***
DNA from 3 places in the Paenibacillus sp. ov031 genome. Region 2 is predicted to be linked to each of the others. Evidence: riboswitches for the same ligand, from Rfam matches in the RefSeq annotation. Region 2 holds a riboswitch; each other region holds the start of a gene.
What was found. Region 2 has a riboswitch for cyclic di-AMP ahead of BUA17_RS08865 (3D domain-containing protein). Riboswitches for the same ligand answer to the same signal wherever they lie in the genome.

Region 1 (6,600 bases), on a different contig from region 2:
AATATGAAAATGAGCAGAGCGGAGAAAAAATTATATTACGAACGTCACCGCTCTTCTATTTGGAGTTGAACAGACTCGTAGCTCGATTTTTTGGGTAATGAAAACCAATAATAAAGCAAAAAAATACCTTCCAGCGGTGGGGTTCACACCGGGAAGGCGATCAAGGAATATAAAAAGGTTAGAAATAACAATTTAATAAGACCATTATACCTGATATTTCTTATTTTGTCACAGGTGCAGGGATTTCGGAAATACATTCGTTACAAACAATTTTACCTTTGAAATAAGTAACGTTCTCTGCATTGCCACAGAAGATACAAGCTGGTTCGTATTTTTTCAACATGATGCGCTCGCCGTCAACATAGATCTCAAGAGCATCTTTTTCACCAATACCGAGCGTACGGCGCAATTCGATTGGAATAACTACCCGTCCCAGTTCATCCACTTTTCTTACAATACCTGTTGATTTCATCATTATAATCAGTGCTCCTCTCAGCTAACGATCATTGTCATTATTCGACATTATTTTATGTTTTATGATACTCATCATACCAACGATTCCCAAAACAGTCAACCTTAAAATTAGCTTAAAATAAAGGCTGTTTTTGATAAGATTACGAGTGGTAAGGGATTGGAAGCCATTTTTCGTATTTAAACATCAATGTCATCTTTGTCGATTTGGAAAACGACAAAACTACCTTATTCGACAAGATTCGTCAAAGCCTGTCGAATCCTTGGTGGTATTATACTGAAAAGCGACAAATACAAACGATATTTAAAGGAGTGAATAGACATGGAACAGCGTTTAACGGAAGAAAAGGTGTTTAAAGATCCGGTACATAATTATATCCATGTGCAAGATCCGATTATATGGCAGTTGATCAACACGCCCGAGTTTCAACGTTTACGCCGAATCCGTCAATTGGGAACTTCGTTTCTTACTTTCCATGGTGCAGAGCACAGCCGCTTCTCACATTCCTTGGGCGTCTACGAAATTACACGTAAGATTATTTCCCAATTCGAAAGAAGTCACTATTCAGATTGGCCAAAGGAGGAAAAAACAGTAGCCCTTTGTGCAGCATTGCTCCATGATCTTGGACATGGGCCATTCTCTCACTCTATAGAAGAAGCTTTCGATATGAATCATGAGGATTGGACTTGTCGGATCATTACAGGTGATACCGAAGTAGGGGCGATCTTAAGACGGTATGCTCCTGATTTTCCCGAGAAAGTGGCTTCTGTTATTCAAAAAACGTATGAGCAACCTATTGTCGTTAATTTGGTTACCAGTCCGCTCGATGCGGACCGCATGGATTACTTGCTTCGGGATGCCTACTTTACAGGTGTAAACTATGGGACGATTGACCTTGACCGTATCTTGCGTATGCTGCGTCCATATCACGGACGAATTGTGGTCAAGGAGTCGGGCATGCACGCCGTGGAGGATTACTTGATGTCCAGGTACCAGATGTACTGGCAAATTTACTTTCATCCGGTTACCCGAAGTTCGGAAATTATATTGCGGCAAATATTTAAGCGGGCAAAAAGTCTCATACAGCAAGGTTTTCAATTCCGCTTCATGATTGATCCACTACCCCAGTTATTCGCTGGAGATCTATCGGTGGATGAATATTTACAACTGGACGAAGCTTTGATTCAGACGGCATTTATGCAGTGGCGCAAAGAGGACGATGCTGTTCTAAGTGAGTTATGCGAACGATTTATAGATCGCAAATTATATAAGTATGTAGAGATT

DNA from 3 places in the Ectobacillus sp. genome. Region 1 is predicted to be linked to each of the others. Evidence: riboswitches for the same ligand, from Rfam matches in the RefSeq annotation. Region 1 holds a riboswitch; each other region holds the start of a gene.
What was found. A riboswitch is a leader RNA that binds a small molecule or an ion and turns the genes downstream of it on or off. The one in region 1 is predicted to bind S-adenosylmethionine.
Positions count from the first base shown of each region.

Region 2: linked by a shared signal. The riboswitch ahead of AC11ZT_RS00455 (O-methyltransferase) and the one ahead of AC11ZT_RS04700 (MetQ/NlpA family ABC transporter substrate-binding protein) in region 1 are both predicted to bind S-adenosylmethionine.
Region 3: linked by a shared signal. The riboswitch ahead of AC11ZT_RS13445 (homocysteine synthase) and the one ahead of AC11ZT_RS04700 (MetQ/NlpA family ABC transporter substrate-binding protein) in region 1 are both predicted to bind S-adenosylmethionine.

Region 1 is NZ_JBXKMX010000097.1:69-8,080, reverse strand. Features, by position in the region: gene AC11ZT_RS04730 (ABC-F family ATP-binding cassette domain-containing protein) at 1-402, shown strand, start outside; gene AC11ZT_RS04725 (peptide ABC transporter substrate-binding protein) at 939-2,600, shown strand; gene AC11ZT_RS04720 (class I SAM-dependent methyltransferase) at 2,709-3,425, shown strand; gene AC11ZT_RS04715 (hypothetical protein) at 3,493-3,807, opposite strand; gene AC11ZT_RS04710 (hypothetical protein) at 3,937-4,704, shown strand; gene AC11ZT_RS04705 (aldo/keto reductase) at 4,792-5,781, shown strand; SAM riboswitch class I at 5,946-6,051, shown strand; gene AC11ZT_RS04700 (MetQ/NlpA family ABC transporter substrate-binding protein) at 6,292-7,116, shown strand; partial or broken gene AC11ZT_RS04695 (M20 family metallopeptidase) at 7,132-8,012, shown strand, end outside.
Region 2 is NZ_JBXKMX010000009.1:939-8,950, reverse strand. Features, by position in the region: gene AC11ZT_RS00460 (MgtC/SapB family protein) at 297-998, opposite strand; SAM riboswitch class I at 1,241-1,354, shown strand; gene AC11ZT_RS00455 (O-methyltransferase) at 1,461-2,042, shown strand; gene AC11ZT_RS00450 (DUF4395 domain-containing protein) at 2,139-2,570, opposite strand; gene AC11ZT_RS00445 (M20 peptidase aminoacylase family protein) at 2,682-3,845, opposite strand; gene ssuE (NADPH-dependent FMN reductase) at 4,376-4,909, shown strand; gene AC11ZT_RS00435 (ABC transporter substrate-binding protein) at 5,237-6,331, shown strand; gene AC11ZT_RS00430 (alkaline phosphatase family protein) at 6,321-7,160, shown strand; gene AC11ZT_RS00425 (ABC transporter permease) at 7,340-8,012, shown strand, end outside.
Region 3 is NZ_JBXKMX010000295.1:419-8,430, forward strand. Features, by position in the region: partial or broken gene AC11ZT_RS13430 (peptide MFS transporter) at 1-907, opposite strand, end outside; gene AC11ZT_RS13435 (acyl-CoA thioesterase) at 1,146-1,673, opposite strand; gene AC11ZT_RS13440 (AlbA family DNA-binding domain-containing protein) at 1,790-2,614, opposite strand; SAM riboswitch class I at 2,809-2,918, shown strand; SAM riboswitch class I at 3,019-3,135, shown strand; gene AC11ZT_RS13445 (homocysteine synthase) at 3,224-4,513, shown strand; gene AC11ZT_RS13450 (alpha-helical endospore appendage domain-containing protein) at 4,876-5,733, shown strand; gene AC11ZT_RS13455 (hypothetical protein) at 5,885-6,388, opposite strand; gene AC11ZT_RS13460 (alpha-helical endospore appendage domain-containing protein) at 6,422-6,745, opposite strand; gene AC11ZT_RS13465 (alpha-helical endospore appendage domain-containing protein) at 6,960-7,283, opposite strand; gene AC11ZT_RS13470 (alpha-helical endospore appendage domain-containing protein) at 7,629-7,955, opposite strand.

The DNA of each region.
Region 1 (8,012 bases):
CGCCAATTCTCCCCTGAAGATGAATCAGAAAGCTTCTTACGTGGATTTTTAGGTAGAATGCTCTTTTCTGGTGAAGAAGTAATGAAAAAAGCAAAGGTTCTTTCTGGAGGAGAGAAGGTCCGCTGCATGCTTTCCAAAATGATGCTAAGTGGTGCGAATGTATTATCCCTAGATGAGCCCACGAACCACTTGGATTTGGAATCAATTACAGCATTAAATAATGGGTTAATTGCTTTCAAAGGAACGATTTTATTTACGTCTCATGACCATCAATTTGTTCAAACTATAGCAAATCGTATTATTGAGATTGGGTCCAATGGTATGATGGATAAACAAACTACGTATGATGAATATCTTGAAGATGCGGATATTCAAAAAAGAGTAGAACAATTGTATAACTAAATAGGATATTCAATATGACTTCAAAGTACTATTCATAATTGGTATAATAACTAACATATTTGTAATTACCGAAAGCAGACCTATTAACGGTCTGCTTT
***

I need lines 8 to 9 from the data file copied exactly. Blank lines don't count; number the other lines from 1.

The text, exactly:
Region 2: linked by a shared signal. The riboswitch ahead of AC11ZT_RS00455 (O-methyltransferase) and the one ahead of AC11ZT_RS04700 (MetQ/NlpA family ABC transporter substrate-binding protein) in region 1 are both predicted to bind S-adenosylmethionine.
Region 3: linked by a shared signal. The riboswitch ahead of AC11ZT_RS13445 (homocysteine synthase) and the one ahead of AC11ZT_RS04700 (MetQ/NlpA family ABC transporter substrate-binding protein) in region 1 are both predicted to bind S-adenosylmethionine.